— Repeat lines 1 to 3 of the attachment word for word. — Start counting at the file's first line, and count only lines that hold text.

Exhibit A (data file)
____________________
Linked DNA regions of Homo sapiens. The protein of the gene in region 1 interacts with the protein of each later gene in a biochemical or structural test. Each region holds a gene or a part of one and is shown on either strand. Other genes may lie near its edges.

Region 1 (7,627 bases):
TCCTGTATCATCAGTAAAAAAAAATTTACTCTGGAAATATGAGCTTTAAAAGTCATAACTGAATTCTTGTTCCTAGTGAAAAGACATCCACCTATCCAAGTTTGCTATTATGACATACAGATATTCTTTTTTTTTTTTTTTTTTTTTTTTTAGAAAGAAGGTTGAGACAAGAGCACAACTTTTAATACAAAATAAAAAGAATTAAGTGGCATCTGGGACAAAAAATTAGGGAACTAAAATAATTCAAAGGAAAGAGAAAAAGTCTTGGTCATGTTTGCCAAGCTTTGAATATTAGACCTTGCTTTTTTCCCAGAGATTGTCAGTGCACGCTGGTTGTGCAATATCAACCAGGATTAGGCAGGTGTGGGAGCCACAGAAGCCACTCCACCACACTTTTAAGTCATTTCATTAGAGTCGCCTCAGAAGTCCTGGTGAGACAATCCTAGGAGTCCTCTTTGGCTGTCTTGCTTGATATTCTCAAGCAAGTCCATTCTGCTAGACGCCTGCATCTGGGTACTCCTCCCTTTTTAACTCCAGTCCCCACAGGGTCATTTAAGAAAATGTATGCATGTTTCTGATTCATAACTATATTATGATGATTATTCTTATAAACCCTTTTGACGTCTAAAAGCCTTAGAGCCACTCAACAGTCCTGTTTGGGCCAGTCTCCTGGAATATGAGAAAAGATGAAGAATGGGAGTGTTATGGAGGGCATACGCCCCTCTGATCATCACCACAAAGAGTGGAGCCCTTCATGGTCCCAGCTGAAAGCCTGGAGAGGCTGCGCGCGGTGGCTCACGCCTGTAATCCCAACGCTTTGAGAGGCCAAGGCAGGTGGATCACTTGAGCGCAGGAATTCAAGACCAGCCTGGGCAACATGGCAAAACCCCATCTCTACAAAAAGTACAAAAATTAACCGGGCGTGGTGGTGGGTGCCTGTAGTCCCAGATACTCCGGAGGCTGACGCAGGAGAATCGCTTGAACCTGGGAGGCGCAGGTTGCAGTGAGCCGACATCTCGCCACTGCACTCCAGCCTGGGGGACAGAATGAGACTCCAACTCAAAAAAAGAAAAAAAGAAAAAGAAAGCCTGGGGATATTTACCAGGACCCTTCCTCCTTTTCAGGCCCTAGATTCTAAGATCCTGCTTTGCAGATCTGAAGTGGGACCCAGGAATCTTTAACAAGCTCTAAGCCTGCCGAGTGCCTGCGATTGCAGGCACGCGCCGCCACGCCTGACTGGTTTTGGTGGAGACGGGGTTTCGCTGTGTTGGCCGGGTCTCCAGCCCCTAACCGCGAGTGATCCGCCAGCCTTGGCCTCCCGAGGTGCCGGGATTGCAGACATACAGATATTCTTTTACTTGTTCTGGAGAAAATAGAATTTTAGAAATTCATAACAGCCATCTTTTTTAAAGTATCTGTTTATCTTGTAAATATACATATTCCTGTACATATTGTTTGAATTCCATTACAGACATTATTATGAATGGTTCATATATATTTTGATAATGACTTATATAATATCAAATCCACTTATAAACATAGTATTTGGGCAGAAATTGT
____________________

Linked DNA regions of Homo sapiens. The protein of the gene in region 1 interacts with the protein of each later gene in a biochemical or structural test. Each region holds a gene or a part of one and is shown on either strand. Other genes may lie near its edges.

Region 1 (7,627 bases):
TCCTGTATCATCAGTAAAAAAAAATTTACTCTGGAAATATGAGCTTTAAAAGTCATAACTGAATTCTTGTTCCTAGTGAAAAGACATCCACCTATCCAAGTTTGCTATTATGACATACAGATATTCTTTTTTTTTTTTTTTTTTTTTTTTTAGAAAGAAGGTTGAGACAAGAGCACAACTTTTAATACAAAATAAAAAGAATTAAGTGGCATCTGGGACAAAAAATTAGGGAACTAAAATAATTCAAAGGAAAGAGAAAAAGTCTTGGTCATGTTTGCCAAGCTTTGAATATTAGACCTTGCTTTTTTCCCAGAGATTGTCAGTGCACGCTGGTTGTGCAATATCAACCAGGATTAGGCAGGTGTGGGAGCCACAGAAGCCACTCCACCACACTTTTAAGTCATTTCATTAGAGTCGCCTCAGAAGTCCTGGTGAGACAATCCTAGGAGTCCTCTTTGGCTGTCTTGCTTGATATTCTCAAGCAAGTCCATTCTGCTAGACGCCTGCATCTGGGTACTCCTCCCTTTTTAACTCCAGTCCCCACAGGGTCATTTAAGAAAATGTATGCATGTTTCTGATTCATAACTATATTATGATGATTATTCTTATAAACCCTTTTGACGTCTAAAAGCCTTAGAGCCACTCAACAGTCCTGTTTGGGCCAGTCTCCTGGAATATGAGAAAAGATGAAGAATGGGAGTGTTATGGAGGGCATACGCCCCTCTGATCATCACCACAAAGAGTGGAGCCCTTCATGGTCCCAGCTGAAAGCCTGGAGAGGCTGCGCGCGGTGGCTCACGCCTGTAATCCCAACGCTTTGAGAGGCCAAGGCAGGTGGATCACTTGAGCGCAGGAATTCAAGACCAGCCTGGGCAACATGGCAAAACCCCATCTCTACAAAAAGTACAAAAATTAACCGGGCGTGGTGGTGGGTGCCTGTAGTCCCAGATACTCCGGAGGCTGACGCAGGAGAATCGCTTGAACCTGGGAGGCGCAGGTTGCAGTGAGCCGACATCTCGCCACTGCACTCCAGCCTGGGGGACAGAATGAGACTCCAACTCAAAAAAAGAAAAAAAGAAAAAGAAAGCCTGGGGATATTTACCAGGACCCTTCCTCCTTTTCAGGCCCTAGATTCTAAGATCCTGCTTTGCAGATCTGAAGTGGGACCCAGGAATCTTTAACAAGCTCTAAGCCTGCCGAGTGCCTGCGATTGCAGGCACGCGCCGCCACGCCTGACTGGTTTTGGTGGAGACGGGGTTTCGCTGTGTTGGCCGGGTCTCCAGCCCCTAACCGCGAGTGATCCGCCAGCCTTGGCCTCCCGAGGTGCCGGGATTGCAGACATACAGATATTCTTTTACTTGTTCTGGAGAAAATAGAATTTTAGAAATTCATAACAGCCATCTTTTTTAAAGTATCTGTTTATCTTGTAAATATACATATTCCTGTACATATTGTTTGAATTCCATTACAGACATTATTATGAATGGTTCATATATATTTTGATAATGACTTATATAATATCAAATCCACTTATAAACATAGTATTTGGGCAGAAATTGT